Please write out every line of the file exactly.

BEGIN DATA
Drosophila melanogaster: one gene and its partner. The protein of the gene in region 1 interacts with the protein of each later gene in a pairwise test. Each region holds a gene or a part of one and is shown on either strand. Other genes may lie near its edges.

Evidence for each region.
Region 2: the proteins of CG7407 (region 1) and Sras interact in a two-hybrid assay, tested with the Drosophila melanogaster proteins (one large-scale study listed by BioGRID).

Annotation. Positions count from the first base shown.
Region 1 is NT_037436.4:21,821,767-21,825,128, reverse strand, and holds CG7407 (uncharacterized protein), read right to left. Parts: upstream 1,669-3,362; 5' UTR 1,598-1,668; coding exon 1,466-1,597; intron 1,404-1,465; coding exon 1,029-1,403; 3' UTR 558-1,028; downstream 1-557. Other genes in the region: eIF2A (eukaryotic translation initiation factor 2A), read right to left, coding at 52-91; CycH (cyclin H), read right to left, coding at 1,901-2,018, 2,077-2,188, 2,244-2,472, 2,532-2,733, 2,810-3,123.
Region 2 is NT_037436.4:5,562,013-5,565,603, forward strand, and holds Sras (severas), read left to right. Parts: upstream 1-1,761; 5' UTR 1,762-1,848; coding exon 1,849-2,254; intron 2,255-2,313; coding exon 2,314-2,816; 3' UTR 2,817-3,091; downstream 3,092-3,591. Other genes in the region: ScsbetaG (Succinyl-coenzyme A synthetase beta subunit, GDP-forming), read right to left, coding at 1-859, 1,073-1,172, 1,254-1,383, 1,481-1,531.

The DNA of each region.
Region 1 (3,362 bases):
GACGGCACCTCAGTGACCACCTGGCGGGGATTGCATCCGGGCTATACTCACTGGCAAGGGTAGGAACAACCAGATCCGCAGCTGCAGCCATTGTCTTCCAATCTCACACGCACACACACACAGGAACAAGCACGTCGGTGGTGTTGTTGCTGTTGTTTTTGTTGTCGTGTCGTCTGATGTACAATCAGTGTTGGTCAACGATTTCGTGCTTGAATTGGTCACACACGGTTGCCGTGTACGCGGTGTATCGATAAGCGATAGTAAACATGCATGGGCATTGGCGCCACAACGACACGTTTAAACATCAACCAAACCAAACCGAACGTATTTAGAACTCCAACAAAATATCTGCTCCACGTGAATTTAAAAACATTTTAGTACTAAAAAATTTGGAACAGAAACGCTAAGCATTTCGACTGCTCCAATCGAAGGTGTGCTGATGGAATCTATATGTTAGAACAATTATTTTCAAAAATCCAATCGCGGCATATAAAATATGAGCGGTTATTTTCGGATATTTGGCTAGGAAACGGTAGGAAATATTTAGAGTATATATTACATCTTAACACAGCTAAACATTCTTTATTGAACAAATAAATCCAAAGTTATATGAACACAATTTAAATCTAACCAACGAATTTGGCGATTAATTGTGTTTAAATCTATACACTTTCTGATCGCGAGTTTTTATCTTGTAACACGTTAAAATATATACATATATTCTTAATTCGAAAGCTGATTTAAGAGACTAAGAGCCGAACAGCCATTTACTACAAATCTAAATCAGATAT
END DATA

Drosophila melanogaster: one gene and its partner. The protein of the gene in region 1 interacts with the protein of each later gene in a pairwise test. Each region holds a gene or a part of one and is shown on either strand. Other genes may lie near its edges.

Evidence for each region.
Region 2: the proteins of CG7407 (region 1) and Sras interact in a two-hybrid assay, tested with the Drosophila melanogaster proteins (one large-scale study listed by BioGRID).

Annotation. Positions count from the first base shown.
Region 1 is NT_037436.4:21,821,767-21,825,128, reverse strand, and holds CG7407 (uncharacterized protein), read right to left. Parts: upstream 1,669-3,362; 5' UTR 1,598-1,668; coding exon 1,466-1,597; intron 1,404-1,465; coding exon 1,029-1,403; 3' UTR 558-1,028; downstream 1-557. Other genes in the region: eIF2A (eukaryotic translation initiation factor 2A), read right to left, coding at 52-91; CycH (cyclin H), read right to left, coding at 1,901-2,018, 2,077-2,188, 2,244-2,472, 2,532-2,733, 2,810-3,123.
Region 2 is NT_037436.4:5,562,013-5,565,603, forward strand, and holds Sras (severas), read left to right. Parts: upstream 1-1,761; 5' UTR 1,762-1,848; coding exon 1,849-2,254; intron 2,255-2,313; coding exon 2,314-2,816; 3' UTR 2,817-3,091; downstream 3,092-3,591. Other genes in the region: ScsbetaG (Succinyl-coenzyme A synthetase beta subunit, GDP-forming), read right to left, coding at 1-859, 1,073-1,172, 1,254-1,383, 1,481-1,531.

The DNA of each region.
Region 1 (3,362 bases):
GACGGCACCTCAGTGACCACCTGGCGGGGATTGCATCCGGGCTATACTCACTGGCAAGGGTAGGAACAACCAGATCCGCAGCTGCAGCCATTGTCTTCCAATCTCACACGCACACACACACAGGAACAAGCACGTCGGTGGTGTTGTTGCTGTTGTTTTTGTTGTCGTGTCGTCTGATGTACAATCAGTGTTGGTCAACGATTTCGTGCTTGAATTGGTCACACACGGTTGCCGTGTACGCGGTGTATCGATAAGCGATAGTAAACATGCATGGGCATTGGCGCCACAACGACACGTTTAAACATCAACCAAACCAAACCGAACGTATTTAGAACTCCAACAAAATATCTGCTCCACGTGAATTTAAAAACATTTTAGTACTAAAAAATTTGGAACAGAAACGCTAAGCATTTCGACTGCTCCAATCGAAGGTGTGCTGATGGAATCTATATGTTAGAACAATTATTTTCAAAAATCCAATCGCGGCATATAAAATATGAGCGGTTATTTTCGGATATTTGGCTAGGAAACGGTAGGAAATATTTAGAGTATATATTACATCTTAACACAGCTAAACATTCTTTATTGAACAAATAAATCCAAAGTTATATGAACACAATTTAAATCTAACCAACGAATTTGGCGATTAATTGTGTTTAAATCTATACACTTTCTGATCGCGAGTTTTTATCTTGTAACACGTTAAAATATATACATATATTCTTAATTCGAAAGCTGATTTAAGAGACTAAGAGCCGAACAGCCATTTACTACAAATCTAAATCAGATAT